Sud Associates, Durham, North Carolina
2,200 Sq. Feet
Annual Cash Savings: $646
Annual Energy Savings: 5,123 kWh
Payback period: 6.2 years
Prevented 7,790 lbs of pollution
When Sud Associates, P.A., an engineering consulting firm located in Durham, N.C., purchased a 2,200-sq.ft. building, its President, Ish Sud, quickly discovered the opportunity for a sure-fire investment. He knew that spending a little money to make the building more energy efficient would generate substantial savings in energy costs.
Sud found that the building’s cooling equipment did not maintain comfortable indoor temperatures in the afternoon, the hottest part of the day. In addition, newly added computer equipment generated even more heat, exacerbating the problem. As the outdoor temperature soared, the indoor temperature reached a scorching 85 degrees Fahrenheit-and the higher the heat, the more employee morale and productivity suffered.
Instead of beginning the upgrade with the costly replacement of the old, insufficiently sized heating and cooling unit, Sud started smart. He began the upgrade with some inexpensive and much-needed maintenance. First, he focused on the supply and return air ducts. He applied insulation to the return air ducts, then he reconnected one supply air duct that had fallen and was dumping cooled air into the attic space. He also cleaned both the indoor and outdoor heating, ventilation and air-conditioning (HVAC) coils, removing leaves and debris that were hindering heat transfer and reducing the equipment’s cooling capacity. These maintenance measures cost Sud very little and changed a marginally effective system into one capable of maintaining comfortable working conditions throughout the hot summer. In addition, Sud installed a programmable thermostat to allow for night and weekend setbacks, further reducing energy use.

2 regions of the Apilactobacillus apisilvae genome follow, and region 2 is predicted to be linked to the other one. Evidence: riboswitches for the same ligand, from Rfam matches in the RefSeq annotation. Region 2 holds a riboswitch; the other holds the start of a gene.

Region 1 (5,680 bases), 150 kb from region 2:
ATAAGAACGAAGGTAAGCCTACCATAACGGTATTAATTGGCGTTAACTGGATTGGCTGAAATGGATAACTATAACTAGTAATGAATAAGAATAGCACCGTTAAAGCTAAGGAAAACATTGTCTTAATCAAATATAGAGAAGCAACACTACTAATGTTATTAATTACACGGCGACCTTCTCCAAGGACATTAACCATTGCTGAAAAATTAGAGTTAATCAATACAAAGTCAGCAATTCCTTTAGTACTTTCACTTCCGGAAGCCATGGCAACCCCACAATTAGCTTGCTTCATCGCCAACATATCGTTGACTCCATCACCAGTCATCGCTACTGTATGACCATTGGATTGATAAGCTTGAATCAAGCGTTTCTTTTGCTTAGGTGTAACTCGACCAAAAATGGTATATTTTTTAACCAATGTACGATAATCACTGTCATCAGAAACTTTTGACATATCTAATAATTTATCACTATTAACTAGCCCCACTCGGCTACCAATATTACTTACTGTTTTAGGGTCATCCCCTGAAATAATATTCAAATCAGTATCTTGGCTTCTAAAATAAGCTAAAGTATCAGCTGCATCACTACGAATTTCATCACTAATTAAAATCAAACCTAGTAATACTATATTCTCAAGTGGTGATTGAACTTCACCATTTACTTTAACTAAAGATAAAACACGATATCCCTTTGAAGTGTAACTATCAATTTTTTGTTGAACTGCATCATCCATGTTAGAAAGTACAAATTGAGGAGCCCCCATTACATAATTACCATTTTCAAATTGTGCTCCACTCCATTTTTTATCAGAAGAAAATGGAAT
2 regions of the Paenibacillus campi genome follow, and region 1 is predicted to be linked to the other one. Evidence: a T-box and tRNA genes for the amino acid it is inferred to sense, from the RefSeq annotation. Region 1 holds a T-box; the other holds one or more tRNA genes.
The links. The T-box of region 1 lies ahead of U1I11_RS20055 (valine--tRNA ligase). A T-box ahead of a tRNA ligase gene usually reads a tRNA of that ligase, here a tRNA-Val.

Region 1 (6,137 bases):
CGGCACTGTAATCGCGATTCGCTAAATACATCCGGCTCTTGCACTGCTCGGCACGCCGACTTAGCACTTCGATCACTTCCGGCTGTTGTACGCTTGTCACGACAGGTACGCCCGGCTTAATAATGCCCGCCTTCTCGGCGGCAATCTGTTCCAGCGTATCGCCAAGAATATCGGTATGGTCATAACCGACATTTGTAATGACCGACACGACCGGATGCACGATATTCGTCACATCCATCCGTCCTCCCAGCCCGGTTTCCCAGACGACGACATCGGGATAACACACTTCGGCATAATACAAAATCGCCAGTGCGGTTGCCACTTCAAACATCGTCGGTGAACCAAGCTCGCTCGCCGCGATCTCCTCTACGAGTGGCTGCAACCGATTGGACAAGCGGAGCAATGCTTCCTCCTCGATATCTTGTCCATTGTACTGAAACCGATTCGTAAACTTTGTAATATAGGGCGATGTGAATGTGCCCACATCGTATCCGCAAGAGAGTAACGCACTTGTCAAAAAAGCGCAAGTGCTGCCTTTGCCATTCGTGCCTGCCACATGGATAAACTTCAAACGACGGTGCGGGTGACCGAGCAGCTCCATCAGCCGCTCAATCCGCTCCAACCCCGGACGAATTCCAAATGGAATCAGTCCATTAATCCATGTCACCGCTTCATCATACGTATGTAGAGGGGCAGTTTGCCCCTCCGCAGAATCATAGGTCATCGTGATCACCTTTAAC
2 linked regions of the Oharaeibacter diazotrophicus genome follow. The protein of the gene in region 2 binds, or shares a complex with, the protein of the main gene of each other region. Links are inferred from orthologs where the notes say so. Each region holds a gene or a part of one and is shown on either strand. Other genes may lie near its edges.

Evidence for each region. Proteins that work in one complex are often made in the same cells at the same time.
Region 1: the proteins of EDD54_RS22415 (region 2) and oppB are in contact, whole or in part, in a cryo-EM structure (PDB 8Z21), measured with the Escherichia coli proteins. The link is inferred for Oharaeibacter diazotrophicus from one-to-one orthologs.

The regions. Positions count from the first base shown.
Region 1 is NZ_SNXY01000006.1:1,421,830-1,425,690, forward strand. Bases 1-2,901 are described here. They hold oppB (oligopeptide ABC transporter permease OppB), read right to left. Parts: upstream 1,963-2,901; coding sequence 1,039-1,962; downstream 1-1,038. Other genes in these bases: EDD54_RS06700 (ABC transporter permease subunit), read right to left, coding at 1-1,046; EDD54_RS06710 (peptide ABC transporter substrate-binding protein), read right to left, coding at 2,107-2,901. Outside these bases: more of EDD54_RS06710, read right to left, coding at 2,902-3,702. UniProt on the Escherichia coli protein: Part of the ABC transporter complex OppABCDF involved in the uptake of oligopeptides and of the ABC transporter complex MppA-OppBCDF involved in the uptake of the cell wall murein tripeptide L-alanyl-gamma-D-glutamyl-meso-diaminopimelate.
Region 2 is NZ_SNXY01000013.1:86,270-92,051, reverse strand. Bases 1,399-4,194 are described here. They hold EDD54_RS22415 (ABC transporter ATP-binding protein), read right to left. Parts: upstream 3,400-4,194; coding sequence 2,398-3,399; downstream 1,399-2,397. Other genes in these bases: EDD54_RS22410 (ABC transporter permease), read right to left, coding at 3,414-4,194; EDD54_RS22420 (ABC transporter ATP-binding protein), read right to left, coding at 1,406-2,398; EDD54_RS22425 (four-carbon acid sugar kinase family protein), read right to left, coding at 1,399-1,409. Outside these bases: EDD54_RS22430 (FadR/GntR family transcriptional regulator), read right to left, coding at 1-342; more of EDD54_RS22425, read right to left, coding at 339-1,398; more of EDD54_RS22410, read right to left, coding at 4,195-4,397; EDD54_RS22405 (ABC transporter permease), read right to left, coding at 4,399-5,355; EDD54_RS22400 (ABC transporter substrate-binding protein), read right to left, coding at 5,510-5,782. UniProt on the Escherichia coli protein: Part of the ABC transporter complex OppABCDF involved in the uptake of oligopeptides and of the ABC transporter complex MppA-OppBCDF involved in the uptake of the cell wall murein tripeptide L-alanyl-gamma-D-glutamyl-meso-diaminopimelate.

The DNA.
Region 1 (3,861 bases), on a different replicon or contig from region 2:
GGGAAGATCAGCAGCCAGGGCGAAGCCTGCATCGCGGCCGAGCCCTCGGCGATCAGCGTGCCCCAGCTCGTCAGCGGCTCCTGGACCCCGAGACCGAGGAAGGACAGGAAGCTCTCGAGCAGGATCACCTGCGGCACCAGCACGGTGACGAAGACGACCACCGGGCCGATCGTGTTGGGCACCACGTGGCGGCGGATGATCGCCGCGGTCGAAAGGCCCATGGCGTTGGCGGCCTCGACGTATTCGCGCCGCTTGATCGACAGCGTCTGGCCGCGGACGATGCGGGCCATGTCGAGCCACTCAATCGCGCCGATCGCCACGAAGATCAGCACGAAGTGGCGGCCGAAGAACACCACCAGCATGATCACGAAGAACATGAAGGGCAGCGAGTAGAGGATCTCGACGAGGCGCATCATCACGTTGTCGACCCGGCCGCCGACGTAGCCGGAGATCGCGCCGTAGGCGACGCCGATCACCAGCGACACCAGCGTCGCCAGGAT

Sud was aware that much of the new building was overlit. He also knew he could see quick energy savings if he reduced the number of lights, so, where practical, he changed the 4-lamp fixtures in the building to 2-lamp fixtures. This simple step slashed the lighting bill nearly in half. Next he installed occupancy sensors that cost only $65 apiece in sections of the building frequently unoccupied, such as the copier room and the break areas. These sensors reduced the time the lights were on in these areas by 65 percent.
In September 1996, the HVAC compressor gasped its last breath and had to be replaced. Although the cost may seem like a burden to a small business, replacing HVAC equipment is a great opportunity to reduce energy costs. Sud, after weighing the pros and cons, knew it made financial sense to replace his failing HVAC system with a new energy-efficient model.
The new heating system installed by Sud included a gas furnace with an energy-efficient electronic ignition instead of a standing pilot that operated by constantly releasing gas. The new system delivered greater comfort to employees while cutting electricity and gas costs. This new energy-efficient system cost a few hundred dollars more than a comparable standard HVAC system, but the investment was quickly recovered in dramatic energy savings. The new furnace used 20 percent less gas than the old system, saving more than $100 per year. In spite of the unusually warm summer, the new HVAC system used 15 percent less electricity to cool the building, adding another $100 in savings to the bottom line.